UC Davis Interim Chancellor Ralph Hexter called Friday for a comprehensive review of animal care on campus after federal inspectors found more than a dozen research violations in the last three years.
The U.S. Department of Agriculture has been investigating the university since July 2015 in response to reports of animals dying or suffering injury due to alleged negligence of staff. In some cases, animals suffered because of unnecessary surgeries or delays in medical treatment, according to USDA reports available on the department’s website.
Primate escape and injury appears to be the biggest repeat problem at UC Davis; three escapes were reported this year.
USDA spokeswoman Tanya Espinosa said she couldn’t offer specific information because the investigation remains open. She explained that “investigations may be opened when a facility has a history of repeat noncompliance or a particularly grievous noncompliance.”
Sign Up and Save
Get six months of free digital access to The Sacramento Bee
UC Davis responded in a statement that it “has thousands of animals in our care, and incidents involving animal care are rare. We follow all applicable laws, regulations and guidelines, and we will carefully consider any report from the USDA when it comes. Any incident is disturbing, and we take all measures to prevent such incidents and to continually improve our standards of care.”
The school plans to review animal health care operating protocols as part of months-long effort to transfer animal care responsibility to the Office of Research, the university said Friday. UC Davis did not say which program is currently responsible for animal care.
“The interim chancellor is really concerned about this,” UC Davis spokeswoman Dana Topousis said. “He is interested in establishing a better culture of safety for our animals and how we can do more to mitigate anything down the road.”
In 2015, the most recent year data are available, the UC Davis research facility reported that it had experimented on 2,719 non-human primates, 30 dogs, 419 cats, six guinea pigs, 59 hamsters, 315 rabbits, 125 sheep, 90 pigs and 2,117 other farm animals. It also reported that it had 3,359 non-human primates that it had yet to use for research.
The primates are used in research on diseases like the Zika virus, HIV/AIDS and Alzheimer’s disease, said university spokesman Andy Fell.
The most recent monkey escape happened in September when two “non-compatible” male macaques were injured after UC Davis staff failed to lock a door separating them. The door was found open and the primates injured. One of the monkeys had to be euthanized.
In June, a macaque escaped an enclosure by bending a metal sliding door. The animal was tranquilized with a dart gun and recaptured, but its health declined later in the day and it was euthanized. In March, a young macaque fractured both of its legs after escaping through an unlocked door in its cage. The monkey recovered after treatment.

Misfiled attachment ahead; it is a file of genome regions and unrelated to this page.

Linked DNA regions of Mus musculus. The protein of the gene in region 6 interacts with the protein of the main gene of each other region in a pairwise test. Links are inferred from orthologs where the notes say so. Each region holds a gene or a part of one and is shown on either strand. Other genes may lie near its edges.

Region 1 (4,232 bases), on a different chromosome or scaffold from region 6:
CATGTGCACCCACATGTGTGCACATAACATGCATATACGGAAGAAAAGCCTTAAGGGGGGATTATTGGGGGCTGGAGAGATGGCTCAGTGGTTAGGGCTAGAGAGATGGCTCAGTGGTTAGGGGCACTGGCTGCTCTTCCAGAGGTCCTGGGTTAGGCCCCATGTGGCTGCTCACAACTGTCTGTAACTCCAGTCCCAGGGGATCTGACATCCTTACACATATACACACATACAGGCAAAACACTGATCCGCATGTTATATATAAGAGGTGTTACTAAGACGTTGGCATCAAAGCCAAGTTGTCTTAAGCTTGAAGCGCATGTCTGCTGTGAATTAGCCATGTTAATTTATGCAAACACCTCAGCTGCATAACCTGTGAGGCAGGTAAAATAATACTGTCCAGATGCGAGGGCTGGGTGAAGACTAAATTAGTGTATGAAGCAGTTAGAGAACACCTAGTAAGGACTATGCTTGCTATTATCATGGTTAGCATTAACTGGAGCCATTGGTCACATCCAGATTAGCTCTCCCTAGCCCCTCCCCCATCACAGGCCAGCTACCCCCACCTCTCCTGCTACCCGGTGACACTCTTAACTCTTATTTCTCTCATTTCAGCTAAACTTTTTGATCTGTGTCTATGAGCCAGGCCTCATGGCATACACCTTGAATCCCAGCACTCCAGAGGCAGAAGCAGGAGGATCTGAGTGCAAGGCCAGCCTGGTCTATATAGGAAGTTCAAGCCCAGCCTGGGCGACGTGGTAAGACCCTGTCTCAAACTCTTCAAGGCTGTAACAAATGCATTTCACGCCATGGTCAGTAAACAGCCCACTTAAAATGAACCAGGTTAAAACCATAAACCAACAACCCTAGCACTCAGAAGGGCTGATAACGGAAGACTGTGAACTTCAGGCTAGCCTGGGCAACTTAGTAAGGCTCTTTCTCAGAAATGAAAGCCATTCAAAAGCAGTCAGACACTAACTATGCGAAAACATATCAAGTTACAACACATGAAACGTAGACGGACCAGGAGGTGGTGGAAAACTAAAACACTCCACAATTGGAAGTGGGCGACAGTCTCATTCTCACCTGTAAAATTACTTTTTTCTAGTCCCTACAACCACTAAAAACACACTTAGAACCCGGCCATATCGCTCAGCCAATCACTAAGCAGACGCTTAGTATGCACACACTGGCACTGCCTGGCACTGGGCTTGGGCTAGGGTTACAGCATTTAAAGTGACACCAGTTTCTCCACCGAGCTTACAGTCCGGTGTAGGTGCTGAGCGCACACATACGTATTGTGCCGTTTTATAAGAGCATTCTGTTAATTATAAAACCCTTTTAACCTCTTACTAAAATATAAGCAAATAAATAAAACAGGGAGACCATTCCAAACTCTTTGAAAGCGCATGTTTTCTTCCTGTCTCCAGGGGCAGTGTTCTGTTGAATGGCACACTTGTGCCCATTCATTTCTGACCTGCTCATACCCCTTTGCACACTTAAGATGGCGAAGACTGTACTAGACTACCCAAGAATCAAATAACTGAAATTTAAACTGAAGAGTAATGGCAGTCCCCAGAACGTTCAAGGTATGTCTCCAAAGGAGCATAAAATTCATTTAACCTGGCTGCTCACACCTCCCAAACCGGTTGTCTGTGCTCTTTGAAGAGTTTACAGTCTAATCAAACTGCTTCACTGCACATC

In April 2015, a male macaque broke a leg when it tried to escape while being restrained during intravenous fluid treatment. The report said UC Davis had no requirement to document required checks of restrained animals, so it could only substantiate checking the monkey twice during the four hours it was restrained.
The USDA also cited the university when a rabbit died because a valve to anesthesia was left in a closed position during a procedure. Federal officials also cited cases in which sick animals did not receive immediate care because veterinary staff had to wait for authorization from researchers.
In May 2014, inspectors reported that ewes were subjected to “unnecessary” abdominal surgery to determine pregnancy in order to avoid the cost of an ultrasound.
Animal research opponents brought attention to the violations this week.
“The most recent citation is because an animal escaped and was injured and was euthanized because UC Davis staff couldn’t be trusted to close up an enclosure to ensure the animal couldn’t get out,” said Michael Budkie, co-founder of Stop Animal Exploitation Now. “Repeat citations for such basic operations have to call into question the competence of the staff at UC Davis. If they can’t close a cage door correctly why should we believe they can do science?”
The California National Primate Research Center at UC Davis is funded by the National Institutes of Health and research grants. Its total funding for 2015-16 was $35 million, of which federal agencies funded $32 million. The remaining $3 million came from various sources including state agencies, foundations and corporate sponsors, university spokesman Fell said.
Budkie said the university should lose its federal funding because of the violations. “Some of the research they do has nothing to do about human medicine, it’s about bringing in the $40 million a year (in federal grants),” he said. “The writing is on the wall for animal research.”
Investigations can result in an official letter of warning or a monetary penalty, Espinosa said. She said there is no time frame for completion of the investigation. Fines can be as much as $10,000 for each violation, according to the USDA website.